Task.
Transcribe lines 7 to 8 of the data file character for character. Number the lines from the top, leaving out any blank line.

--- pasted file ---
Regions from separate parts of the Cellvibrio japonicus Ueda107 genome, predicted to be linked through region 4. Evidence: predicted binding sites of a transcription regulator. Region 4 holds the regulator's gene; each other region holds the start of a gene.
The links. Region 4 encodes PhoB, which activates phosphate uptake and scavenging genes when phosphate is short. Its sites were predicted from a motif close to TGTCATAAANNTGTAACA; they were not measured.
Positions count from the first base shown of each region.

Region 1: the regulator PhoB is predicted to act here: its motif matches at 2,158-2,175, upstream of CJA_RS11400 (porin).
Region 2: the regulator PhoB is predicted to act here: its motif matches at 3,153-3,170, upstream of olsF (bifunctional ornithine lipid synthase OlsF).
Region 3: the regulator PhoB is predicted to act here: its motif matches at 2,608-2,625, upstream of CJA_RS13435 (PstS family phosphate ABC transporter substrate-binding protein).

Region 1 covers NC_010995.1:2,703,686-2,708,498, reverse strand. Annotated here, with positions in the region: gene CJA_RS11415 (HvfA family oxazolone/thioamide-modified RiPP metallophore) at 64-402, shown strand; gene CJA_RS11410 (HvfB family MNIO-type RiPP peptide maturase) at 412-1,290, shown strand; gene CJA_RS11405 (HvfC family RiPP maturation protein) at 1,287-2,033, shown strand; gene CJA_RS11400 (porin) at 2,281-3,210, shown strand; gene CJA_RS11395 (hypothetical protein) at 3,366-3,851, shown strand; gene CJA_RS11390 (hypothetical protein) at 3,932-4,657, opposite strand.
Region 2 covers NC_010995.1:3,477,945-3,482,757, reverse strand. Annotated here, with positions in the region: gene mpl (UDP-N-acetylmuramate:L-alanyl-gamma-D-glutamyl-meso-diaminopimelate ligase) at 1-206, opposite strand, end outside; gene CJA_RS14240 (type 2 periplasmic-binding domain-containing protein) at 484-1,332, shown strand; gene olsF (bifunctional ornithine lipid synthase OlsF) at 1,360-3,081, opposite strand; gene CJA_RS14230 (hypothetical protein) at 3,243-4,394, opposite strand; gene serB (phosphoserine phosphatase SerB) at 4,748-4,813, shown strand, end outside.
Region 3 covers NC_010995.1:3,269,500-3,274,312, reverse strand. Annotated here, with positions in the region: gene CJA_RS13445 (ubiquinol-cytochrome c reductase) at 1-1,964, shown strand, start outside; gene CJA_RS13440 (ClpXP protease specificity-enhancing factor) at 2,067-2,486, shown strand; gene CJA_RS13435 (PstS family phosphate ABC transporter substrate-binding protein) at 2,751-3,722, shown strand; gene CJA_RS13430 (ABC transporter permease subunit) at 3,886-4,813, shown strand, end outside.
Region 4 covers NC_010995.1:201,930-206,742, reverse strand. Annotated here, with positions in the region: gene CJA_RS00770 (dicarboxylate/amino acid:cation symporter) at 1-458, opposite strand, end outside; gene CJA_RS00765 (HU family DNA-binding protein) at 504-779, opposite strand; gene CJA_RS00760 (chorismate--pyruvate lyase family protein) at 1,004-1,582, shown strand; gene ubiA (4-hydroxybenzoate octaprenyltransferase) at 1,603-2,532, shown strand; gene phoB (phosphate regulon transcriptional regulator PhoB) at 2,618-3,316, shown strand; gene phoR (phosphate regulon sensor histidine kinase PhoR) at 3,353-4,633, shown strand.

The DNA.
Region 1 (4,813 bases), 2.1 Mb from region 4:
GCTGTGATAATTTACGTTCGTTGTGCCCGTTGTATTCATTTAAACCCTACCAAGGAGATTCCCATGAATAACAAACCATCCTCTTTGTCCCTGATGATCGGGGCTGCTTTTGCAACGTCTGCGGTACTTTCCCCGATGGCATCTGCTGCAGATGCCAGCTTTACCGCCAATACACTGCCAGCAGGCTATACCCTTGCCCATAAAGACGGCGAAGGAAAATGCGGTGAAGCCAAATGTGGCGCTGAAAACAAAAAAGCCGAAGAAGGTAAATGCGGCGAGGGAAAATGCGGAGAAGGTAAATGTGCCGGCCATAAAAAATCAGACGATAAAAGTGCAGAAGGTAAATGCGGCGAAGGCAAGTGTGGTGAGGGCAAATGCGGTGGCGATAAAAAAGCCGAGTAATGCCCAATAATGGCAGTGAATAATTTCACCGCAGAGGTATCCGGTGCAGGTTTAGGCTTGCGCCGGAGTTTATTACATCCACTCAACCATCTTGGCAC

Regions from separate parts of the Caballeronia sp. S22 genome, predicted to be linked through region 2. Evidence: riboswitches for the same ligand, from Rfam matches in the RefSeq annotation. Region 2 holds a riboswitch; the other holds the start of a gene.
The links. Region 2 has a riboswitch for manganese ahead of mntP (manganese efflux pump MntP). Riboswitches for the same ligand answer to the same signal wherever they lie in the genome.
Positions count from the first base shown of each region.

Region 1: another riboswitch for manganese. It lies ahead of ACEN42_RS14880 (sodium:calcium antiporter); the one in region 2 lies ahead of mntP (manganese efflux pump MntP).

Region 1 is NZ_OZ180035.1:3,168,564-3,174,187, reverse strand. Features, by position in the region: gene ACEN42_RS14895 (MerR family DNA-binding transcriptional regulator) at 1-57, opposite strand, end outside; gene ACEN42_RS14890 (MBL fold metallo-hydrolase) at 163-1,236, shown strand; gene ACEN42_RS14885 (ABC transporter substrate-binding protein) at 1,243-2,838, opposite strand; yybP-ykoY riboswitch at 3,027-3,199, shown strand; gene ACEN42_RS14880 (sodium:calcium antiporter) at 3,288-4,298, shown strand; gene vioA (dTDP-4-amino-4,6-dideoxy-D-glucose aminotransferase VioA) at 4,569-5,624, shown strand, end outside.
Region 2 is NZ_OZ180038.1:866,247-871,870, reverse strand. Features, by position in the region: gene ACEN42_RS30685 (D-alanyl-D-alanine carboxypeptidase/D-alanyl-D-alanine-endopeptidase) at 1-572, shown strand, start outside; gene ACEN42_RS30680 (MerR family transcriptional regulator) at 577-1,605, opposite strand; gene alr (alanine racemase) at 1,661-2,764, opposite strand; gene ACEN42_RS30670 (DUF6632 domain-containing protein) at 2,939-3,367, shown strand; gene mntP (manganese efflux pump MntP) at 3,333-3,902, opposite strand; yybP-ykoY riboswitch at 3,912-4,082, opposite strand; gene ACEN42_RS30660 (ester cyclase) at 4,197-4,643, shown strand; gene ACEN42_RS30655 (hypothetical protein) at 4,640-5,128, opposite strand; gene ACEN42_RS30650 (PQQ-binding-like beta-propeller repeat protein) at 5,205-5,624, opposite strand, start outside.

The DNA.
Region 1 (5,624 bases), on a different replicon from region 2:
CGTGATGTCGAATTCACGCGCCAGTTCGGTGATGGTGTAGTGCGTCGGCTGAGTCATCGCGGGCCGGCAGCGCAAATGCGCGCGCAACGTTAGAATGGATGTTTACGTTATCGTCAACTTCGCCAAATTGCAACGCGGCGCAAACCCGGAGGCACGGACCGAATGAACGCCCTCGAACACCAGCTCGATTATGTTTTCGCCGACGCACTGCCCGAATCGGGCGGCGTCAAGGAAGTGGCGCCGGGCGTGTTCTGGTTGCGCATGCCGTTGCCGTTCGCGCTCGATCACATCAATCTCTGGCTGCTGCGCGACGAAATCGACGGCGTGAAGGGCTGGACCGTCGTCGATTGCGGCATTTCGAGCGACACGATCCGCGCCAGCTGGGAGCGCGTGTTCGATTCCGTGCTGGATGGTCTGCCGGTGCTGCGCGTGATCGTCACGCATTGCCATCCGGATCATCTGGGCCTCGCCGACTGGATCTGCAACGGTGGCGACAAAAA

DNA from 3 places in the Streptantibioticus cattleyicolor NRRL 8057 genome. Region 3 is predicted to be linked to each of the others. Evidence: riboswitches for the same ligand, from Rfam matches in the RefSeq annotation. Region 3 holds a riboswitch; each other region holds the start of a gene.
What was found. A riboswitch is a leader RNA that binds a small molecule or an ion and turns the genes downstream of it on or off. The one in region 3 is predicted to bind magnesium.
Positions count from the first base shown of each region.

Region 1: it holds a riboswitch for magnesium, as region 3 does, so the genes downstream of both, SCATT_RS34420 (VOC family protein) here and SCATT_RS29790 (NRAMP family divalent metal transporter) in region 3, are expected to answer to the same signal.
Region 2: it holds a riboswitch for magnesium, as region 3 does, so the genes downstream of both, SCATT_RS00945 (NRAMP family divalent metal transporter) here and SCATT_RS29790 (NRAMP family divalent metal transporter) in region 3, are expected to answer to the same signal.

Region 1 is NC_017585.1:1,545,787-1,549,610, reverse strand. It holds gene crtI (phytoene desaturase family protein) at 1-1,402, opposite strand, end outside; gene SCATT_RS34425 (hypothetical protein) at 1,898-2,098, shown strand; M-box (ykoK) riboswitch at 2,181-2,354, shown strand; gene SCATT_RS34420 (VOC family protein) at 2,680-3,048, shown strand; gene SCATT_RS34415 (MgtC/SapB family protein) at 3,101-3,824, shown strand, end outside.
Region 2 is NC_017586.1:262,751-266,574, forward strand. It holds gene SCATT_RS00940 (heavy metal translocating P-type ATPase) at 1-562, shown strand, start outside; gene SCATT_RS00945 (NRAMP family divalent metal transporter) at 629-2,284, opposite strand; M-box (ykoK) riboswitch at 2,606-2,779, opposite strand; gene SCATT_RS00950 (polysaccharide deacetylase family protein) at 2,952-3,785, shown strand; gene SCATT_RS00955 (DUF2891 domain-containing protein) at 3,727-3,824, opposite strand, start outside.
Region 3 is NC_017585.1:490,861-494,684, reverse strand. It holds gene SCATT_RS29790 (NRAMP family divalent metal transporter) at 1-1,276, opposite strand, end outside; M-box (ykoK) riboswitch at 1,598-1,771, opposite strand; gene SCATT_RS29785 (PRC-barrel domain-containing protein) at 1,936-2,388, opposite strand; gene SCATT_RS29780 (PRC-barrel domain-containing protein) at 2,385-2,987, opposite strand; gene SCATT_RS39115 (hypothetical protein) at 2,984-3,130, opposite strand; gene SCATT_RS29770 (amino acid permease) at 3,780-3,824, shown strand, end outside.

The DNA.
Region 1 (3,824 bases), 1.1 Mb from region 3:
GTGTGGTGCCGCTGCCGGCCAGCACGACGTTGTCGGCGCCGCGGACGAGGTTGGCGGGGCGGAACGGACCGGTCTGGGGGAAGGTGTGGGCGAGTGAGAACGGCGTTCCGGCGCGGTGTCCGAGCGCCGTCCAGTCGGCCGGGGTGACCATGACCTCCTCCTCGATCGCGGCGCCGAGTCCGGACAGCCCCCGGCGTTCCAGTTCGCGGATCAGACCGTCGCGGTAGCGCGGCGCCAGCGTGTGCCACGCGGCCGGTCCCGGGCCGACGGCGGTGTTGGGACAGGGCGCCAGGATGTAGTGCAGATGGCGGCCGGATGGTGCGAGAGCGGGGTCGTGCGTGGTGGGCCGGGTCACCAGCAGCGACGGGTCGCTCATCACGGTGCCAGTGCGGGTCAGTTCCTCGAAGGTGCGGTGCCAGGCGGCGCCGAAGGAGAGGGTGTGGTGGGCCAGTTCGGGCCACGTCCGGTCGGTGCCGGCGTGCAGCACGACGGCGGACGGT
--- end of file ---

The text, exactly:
Region 1 covers NC_010995.1:2,703,686-2,708,498, reverse strand. Annotated here, with positions in the region: gene CJA_RS11415 (HvfA family oxazolone/thioamide-modified RiPP metallophore) at 64-402, shown strand; gene CJA_RS11410 (HvfB family MNIO-type RiPP peptide maturase) at 412-1,290, shown strand; gene CJA_RS11405 (HvfC family RiPP maturation protein) at 1,287-2,033, shown strand; gene CJA_RS11400 (porin) at 2,281-3,210, shown strand; gene CJA_RS11395 (hypothetical protein) at 3,366-3,851, shown strand; gene CJA_RS11390 (hypothetical protein) at 3,932-4,657, opposite strand.
Region 2 covers NC_010995.1:3,477,945-3,482,757, reverse strand. Annotated here, with positions in the region: gene mpl (UDP-N-acetylmuramate:L-alanyl-gamma-D-glutamyl-meso-diaminopimelate ligase) at 1-206, opposite strand, end outside; gene CJA_RS14240 (type 2 periplasmic-binding domain-containing protein) at 484-1,332, shown strand; gene olsF (bifunctional ornithine lipid synthase OlsF) at 1,360-3,081, opposite strand; gene CJA_RS14230 (hypothetical protein) at 3,243-4,394, opposite strand; gene serB (phosphoserine phosphatase SerB) at 4,748-4,813, shown strand, end outside.